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Food Insecurity in Sackville

Updated: Feb 20

There are two resources in Sackville serving the community in need of food:

The Sackville Food Bank

Located at 9B Willow Lane, the Sackville Food Bank aims to “relieve hunger and improve the well-being of the greater Sackville community through the distribution of healthy food, education and advocacy.” 

                                 Open:  Tuesdays 6:30 pm - 7:30 pm

                                             Wednesdays 9:00 am - 11:00 am


          Telephone:         506-536-4164


          Donations to the Sackville Food Bank made be made through the SUC    

          office, through the Sackville Food Bank website or directly to the Sackville 

          Food Bank.   Food items are appreciated.   However, due to this year’s high 

          demand on the services of the Food Bank, cash donations are preferred.


         An additional service available to clients at the Sackville Food Bank is

         offered by The Rotary Club of Sackville.    Books for children purchased by 

         Sackville Rotary from Sackville’s “Tidewater Books” are made available free 

         of charge to families each week.  


Mount Allison University Food Bank

Located at the Wallace McCain Student Centre, the food bank is open to all MTA students.

Donations of non-perishable food items (that are not expired) are accepted, as well as $25.00 gift cards to local grocery stores.  These donations may be made directly to the MTA Food Bank.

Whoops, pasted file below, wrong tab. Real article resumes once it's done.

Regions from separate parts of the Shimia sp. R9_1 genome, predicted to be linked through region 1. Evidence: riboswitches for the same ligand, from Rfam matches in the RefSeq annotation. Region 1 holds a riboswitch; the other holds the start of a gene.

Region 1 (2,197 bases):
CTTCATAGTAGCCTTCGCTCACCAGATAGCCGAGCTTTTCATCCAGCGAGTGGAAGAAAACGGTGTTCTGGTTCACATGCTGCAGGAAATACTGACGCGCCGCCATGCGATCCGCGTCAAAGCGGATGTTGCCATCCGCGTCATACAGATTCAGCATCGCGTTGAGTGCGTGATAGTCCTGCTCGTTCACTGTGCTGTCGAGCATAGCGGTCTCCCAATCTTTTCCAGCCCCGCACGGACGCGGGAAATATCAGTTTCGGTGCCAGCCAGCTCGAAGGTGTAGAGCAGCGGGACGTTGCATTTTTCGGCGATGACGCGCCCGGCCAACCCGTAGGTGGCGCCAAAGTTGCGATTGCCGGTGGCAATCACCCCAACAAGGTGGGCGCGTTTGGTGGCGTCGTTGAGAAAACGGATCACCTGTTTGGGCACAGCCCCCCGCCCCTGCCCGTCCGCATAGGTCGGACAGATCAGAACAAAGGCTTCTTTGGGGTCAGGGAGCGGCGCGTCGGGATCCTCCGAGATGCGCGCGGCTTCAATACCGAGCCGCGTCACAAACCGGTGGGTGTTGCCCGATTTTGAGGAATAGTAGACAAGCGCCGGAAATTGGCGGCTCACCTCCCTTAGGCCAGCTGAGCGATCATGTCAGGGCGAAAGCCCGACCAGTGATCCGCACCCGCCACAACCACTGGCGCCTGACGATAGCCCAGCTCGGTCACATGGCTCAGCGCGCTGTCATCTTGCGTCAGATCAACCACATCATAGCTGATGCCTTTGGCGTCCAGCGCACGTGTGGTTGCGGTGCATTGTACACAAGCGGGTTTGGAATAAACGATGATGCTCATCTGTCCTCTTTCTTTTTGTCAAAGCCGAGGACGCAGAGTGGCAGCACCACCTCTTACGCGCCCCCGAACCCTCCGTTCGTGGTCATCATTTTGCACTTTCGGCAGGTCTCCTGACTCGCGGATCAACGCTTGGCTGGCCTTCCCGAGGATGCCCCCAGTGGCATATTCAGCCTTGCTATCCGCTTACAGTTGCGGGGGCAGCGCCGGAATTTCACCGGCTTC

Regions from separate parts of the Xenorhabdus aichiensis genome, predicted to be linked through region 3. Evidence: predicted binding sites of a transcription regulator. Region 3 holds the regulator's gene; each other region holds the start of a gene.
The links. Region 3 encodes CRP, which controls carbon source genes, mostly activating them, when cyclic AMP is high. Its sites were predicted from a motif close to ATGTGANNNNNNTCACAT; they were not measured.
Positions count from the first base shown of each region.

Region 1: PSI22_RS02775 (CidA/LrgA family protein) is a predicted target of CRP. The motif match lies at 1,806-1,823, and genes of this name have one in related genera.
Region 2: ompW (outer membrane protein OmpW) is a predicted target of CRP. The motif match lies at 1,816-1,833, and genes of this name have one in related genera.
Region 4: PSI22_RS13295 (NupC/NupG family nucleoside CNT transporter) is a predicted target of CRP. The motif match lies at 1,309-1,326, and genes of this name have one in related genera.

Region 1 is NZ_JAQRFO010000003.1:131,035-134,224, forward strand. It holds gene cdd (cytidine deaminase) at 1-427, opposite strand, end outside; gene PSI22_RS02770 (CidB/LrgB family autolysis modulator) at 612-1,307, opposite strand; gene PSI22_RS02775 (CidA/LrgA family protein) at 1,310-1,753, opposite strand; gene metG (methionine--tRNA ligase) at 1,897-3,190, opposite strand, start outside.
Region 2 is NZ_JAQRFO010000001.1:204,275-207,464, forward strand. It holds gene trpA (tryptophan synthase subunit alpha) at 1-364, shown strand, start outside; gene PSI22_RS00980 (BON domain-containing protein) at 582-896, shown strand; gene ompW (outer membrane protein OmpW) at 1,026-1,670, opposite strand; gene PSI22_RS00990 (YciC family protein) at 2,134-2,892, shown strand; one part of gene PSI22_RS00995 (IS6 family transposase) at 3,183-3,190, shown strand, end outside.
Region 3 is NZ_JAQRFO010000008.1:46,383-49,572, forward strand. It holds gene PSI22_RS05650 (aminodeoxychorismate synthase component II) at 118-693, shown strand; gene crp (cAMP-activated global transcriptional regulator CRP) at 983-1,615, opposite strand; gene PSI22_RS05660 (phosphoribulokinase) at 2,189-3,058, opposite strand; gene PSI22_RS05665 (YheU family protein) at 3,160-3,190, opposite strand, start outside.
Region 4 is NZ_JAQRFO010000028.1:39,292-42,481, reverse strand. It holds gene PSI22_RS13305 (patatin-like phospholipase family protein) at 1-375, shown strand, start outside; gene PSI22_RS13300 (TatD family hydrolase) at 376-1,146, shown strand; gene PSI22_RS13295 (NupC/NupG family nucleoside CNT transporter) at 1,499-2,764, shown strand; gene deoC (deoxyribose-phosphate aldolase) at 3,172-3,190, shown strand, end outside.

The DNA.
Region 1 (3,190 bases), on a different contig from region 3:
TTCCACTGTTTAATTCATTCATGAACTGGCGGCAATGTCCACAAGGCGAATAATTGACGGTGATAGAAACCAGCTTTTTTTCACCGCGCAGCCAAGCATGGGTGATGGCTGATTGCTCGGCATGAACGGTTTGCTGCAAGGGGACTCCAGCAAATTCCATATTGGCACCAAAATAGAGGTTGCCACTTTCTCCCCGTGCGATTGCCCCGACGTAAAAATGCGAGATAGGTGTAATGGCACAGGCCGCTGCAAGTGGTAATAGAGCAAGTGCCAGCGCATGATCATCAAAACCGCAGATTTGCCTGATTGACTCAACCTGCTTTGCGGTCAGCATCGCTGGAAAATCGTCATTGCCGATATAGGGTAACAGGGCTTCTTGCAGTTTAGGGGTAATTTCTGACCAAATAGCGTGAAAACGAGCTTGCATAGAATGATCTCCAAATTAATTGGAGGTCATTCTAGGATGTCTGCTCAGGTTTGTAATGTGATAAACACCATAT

Open:  Monday-Friday 3:00-6:00pm

          Email:      foodbank@mta.cA  


Canada is the only G7 country without a national school lunch programme.



According to Statistics Canada (2021) 1.4 million children living in the Canadian provinces lived in food-insecure households.



According to Food Banks Canada, the top reasons people in New Brunswick accessed a food bank in 2022 were due to food costs, low provincial assistant rates, and housing costs.


According to Statistics Canada (2023), over half of all food-insecure households in Canada are working households.


According to Statistics Canada (2023), New Brunswick has the second highest rate (19%) of households using Food Banks with 5.9% in the severe category.  Alberta has the highest at 20.3%.

Respectfully submitted,

Gary MacDonald

List of Food Items Needed

For school lunches:

  • granola bars, fruit cups, small yogurts, tuna, peanut butter, Cheez Whiz, jams, etc.

Also needed for families and single adults:

  • cereal

  • crackers, cookies

  • pancake mix and maple syrup

  • baking needs: flour, sugar, shortening, baking powder, salt, etc.

  • canned and fresh fruit

  • canned and fresh vegetables

  • canned tuna and meats

  • cans of baked beans

  • pasta meals (KD, Side Kicks, etc.)

  • pasta sauce, canned tomatoes

  • rice and rice meals

  • instant coffee, regular coffee, tea bags

  • children's diapers (all sizes from newborn to pull ups)

  • baby wet wipes

  • toilet paper and tissues

  • sanitary products (pads and Tampex)

  • dish detergent

  • toothpaste and toothbrushes

  • deodorant

  • shampoo

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